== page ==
Monopoly houses on top of stacks of coins

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Been receiving a lot of emails from Rich Dad Education about an upcoming workshop?

Wondering if it’s worth the time to go?

Well, I found out.

As I’ve dabbled with Robert and Kim Kiyosaki’s Rich Dad books and training on my Enwealthen path, I’ve signed up for various mailing lists.  Recently, I was notified about a free education event in my area, so I decided to check it out.  Here’s what happened.

The Setup

The Rich Dad Education seminar was held in a local hotel conference room.  The seminar staff were courteous and professional.  Registration and sign in was a breeze.  An added plus was that the seminar started on time, although it did run about 3 hours, not the 2 hours mentioned on the website. But I’m not complaining, as it was informative, and while they were selling further Rich Dad courses, it was not overly aggressive.

The one unexpected thing was that they had all the rows of chairs blocked off, and an usher would fill each row before opening the next one.  Understandable, as it makes for best use of the space, and close contact inspires herd thinking, but still a tad socially awkward.  Walking in, I did some quick math, and strategically delayed my entrance to get an aisle seat – I like my elbow room.

No recording devices were allowed – no photos, no audio recorders, not even a tablet or laptop computer – pen and paper only. So this information is all from my handwritten notes.

The Real Estate Pitch

After a brief warmup of the first 15 minutes of Robert Kiyosaki’s video Shooting the $acred Cows of Money, Jessie Conners spoke for about 90 minutes on real estate investing.  If that name sounds familiar, you may recognize her from her stint on The Apprentice a few seasons back.  A few tidbits she shared:

  • Banks are being forced to sell their “shadow inventory” real estate – the property they’ve delayed foreclosure or sale, to avoid pushing prices too low.
  • We’re in the middle of approximately $3.7 trillion in ARM mortgages having to refinance
  • When buying, look for bank-owned, not MLS listed
  • Look for investment financing which is based on the value of the property, not your personal financial wherewithal (sounds like hard private money lending to me)

Of course, all this information is available in the 3 day class.  $200 gets you 3 days of training, the training materials, a copy of Shooting the $acred Cows of Money, and you can bring a guest.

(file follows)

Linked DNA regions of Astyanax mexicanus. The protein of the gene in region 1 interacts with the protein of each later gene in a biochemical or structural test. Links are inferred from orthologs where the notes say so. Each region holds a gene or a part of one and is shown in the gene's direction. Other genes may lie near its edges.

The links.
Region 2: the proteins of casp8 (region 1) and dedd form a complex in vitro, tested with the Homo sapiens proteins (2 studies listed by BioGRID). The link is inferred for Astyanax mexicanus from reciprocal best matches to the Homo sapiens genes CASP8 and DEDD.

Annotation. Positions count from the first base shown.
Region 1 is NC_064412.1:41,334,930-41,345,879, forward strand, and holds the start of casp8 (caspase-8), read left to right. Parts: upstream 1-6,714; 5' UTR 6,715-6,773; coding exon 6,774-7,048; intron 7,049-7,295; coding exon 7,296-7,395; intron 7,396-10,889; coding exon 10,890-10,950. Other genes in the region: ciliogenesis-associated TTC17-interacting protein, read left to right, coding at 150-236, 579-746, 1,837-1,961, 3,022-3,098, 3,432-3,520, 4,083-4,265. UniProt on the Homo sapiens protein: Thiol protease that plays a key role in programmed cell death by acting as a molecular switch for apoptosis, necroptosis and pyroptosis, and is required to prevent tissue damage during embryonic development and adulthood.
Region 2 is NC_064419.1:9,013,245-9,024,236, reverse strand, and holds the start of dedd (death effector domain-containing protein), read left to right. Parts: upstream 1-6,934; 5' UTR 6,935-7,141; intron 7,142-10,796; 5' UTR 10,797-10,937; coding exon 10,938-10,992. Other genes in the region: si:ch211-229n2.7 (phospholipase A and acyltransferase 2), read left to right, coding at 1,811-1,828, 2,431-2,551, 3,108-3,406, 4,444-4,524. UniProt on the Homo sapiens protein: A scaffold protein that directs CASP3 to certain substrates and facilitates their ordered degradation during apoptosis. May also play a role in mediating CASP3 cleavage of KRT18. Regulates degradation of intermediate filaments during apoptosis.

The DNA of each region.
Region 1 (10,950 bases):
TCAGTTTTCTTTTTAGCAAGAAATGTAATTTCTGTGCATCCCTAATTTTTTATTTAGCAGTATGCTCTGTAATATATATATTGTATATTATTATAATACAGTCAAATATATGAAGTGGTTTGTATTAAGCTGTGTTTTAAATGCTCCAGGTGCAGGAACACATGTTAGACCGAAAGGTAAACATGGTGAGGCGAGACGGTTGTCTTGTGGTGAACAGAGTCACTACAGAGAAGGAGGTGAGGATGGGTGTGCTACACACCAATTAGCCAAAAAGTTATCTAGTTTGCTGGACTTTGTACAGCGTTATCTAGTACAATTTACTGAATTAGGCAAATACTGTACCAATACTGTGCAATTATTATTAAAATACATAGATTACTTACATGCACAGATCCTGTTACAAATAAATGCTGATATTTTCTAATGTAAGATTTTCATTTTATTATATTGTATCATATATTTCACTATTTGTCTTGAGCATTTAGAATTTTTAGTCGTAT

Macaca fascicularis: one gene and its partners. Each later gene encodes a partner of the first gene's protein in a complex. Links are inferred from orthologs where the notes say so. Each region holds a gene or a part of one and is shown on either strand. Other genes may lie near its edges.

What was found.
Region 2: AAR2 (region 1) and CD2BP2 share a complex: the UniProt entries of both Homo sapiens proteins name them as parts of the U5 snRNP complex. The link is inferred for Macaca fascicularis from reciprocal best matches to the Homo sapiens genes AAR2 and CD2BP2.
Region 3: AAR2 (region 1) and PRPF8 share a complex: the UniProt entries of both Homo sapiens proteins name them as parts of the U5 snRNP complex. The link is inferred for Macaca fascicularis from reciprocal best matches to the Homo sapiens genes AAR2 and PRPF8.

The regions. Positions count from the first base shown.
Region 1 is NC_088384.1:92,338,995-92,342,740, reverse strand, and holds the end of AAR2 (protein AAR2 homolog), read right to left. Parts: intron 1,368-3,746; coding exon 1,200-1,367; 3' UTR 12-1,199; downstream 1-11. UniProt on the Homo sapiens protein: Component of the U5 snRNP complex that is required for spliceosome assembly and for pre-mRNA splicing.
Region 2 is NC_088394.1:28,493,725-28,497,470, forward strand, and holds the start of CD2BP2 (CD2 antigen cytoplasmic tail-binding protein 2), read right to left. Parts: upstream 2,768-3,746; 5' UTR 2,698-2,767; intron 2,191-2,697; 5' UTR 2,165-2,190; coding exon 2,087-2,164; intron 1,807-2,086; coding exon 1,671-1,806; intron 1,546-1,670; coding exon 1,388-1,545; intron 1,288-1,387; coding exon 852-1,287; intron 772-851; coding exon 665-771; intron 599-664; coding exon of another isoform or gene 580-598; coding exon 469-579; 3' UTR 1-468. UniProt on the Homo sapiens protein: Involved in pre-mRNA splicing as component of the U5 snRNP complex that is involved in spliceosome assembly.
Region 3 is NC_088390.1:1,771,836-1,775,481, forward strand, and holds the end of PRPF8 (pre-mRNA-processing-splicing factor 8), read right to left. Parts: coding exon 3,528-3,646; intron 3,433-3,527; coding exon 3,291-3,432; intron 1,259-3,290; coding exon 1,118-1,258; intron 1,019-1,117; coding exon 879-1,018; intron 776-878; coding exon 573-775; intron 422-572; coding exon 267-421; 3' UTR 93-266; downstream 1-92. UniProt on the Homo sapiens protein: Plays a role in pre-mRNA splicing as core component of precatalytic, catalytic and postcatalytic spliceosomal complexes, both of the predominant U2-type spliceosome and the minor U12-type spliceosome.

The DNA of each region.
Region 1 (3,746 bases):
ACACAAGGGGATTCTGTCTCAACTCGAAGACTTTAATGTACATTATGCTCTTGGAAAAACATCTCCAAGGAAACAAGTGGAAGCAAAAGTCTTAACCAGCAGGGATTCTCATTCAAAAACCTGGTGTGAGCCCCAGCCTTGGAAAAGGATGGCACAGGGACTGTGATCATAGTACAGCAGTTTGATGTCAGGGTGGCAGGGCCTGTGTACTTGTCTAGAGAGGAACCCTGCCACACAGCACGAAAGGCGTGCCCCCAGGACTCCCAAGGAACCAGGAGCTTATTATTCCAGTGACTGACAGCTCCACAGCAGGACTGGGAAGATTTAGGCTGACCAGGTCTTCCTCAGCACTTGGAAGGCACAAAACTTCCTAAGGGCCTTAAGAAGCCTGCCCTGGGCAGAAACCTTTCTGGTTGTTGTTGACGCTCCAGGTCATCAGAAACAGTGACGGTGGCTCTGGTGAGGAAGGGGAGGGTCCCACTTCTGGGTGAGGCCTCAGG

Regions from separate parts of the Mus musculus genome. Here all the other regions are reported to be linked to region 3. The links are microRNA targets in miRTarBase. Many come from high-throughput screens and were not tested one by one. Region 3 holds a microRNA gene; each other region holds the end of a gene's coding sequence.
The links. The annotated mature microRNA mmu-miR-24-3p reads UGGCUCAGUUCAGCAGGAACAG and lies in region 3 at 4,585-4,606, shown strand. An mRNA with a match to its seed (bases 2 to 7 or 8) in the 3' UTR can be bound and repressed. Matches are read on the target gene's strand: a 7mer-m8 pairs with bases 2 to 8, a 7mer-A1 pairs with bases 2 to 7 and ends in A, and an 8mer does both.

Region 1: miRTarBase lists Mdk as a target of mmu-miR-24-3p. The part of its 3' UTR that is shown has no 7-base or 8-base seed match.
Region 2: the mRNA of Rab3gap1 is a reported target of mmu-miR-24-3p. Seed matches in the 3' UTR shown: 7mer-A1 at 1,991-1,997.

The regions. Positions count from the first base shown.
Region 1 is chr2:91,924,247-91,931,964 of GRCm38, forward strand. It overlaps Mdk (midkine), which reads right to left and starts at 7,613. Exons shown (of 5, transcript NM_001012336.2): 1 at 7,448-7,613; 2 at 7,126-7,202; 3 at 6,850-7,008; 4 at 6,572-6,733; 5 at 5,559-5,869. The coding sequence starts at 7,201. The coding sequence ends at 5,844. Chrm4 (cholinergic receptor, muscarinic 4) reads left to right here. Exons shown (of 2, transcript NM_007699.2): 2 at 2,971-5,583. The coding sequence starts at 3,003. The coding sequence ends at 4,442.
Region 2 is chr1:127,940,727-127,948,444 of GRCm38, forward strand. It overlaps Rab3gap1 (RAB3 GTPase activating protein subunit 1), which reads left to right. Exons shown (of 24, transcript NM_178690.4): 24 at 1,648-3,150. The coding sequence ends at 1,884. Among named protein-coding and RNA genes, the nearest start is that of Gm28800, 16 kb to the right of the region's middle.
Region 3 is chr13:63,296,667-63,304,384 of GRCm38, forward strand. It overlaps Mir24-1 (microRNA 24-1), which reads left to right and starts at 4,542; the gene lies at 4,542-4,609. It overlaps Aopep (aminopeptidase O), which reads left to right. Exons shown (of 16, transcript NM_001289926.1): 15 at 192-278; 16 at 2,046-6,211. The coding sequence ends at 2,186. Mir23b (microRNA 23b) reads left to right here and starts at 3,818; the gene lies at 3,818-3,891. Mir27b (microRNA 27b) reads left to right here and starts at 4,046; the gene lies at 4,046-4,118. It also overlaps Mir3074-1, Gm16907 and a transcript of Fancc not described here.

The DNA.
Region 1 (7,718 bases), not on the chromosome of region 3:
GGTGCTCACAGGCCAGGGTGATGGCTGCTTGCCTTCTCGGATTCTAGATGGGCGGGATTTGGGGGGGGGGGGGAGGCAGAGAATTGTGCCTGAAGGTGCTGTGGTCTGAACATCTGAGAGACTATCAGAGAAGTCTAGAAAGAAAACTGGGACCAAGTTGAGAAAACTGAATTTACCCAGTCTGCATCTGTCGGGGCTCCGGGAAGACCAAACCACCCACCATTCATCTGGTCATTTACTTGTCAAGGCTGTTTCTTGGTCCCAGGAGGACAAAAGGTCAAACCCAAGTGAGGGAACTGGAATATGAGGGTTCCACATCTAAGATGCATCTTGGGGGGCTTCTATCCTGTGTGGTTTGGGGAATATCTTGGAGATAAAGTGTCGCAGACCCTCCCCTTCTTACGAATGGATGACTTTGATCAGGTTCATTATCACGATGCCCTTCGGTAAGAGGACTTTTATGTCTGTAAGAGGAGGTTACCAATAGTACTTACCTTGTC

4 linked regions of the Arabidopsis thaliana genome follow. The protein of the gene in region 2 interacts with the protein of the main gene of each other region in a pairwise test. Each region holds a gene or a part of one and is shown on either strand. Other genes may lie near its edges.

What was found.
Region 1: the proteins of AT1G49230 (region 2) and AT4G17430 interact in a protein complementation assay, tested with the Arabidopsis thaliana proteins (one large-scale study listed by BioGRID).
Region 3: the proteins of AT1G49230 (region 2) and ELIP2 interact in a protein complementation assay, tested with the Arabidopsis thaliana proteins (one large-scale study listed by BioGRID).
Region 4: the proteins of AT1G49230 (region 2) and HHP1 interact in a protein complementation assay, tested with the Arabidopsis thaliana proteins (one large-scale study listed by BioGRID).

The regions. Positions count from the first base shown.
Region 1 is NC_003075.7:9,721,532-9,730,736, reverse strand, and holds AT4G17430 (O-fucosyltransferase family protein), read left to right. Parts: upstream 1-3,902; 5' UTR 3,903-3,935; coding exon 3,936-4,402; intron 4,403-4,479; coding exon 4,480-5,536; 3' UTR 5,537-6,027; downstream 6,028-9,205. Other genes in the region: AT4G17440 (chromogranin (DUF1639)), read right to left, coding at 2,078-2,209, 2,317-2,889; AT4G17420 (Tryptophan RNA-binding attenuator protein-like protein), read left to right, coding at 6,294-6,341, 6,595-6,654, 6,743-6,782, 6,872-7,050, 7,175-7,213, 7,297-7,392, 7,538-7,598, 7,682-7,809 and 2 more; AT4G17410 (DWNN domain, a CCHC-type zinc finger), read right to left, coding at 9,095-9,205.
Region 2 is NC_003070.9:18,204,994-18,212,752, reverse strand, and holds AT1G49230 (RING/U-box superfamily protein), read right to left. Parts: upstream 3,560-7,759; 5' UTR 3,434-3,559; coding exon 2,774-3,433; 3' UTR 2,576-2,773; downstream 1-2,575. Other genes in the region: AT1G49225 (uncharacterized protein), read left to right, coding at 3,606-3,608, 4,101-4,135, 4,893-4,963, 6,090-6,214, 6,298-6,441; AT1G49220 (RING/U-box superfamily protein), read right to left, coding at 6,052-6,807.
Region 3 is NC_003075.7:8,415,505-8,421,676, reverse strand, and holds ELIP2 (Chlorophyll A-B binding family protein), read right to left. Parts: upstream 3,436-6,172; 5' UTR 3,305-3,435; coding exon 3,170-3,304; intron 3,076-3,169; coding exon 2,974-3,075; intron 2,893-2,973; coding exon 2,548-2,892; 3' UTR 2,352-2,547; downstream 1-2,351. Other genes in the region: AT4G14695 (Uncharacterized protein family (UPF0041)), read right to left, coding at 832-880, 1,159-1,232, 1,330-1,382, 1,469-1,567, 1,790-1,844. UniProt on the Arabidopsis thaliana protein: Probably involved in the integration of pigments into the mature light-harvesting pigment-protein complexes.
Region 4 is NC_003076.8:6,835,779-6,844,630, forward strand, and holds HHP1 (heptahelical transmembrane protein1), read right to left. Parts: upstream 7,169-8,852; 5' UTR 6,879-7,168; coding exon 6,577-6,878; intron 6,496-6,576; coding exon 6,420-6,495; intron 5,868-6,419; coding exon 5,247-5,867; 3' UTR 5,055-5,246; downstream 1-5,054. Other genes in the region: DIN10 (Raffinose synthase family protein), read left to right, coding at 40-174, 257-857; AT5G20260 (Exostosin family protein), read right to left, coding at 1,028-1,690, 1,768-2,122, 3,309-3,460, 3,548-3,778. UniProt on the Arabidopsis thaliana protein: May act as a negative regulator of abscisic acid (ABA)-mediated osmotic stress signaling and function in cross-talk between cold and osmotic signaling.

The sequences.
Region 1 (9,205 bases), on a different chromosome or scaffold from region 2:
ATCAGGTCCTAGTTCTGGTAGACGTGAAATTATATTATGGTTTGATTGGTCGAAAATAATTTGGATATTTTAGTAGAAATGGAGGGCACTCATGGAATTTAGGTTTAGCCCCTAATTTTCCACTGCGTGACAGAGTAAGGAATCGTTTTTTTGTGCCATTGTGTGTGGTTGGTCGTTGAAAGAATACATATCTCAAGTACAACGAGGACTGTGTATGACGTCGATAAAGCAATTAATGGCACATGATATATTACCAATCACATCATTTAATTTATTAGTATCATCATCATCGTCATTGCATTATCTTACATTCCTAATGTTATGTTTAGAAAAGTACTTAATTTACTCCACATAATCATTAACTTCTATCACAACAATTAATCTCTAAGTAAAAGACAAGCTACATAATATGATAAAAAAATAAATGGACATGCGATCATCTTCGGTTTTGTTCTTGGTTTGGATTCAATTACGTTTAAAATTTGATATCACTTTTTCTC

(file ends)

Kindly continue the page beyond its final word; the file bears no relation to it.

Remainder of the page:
I’m interested in real estate investing, so I figured it’s worth $200 to see what they have to offer, so I signed up.  I’ve paged through some of the training materials and nothing appears earth-shattering, but we’ll see how it turns out.  You can expect a review of their real estate investing seminar in a few months.

The Stock Market Pitch

Second half of the event was on the stock market.  I admit, I paid less attention to this section as I’m not as interested in stock market investing, given the current state of the markets.

The speaker was a smooth talking salesman type, but a believable one.  He spent most of his time talking about trading – demonstrating momentum trading based on technical indicators, options strategies such as covered calls for generating income, and put strategies for making money when the stock falls.

Common sense would tell me that if it were that simple, everyone and their dog would be doing it already, although covered calls with a collar to generate income on stocks you’re already holding sounds like it might be worth exploring further.  As you know, it’s easy to cherry pick stocks with 20/20 hindsight to show how your strategy is perfect.  This also sounds like day trading, and I’ve been burned by mechanical strategies in the past, so I’m not jumping at this chance at present.

The stock trading class they offer is also $200, includes a free month of their virtual trading environment ($39/mo afterwards) for practicing your techniques, and you can bring a guest.  The class was discounted to $99 if you  already signed up for the real estate training.

And The Delivery

In general, the session was lower pressure sales than some free events I’ve taken in the past.  Prices for the classes are reasonable compared to what you see elsewhere.  However, TANSTAAFL is the rule of the land, so we’ll see how much value I get for my dollar once I’ve completed the seminar.  As usual, lots of sales technique – get the crowd interacting with you, free gifts and rewards for acting quickly, by now, you know what I mean – but not over the top.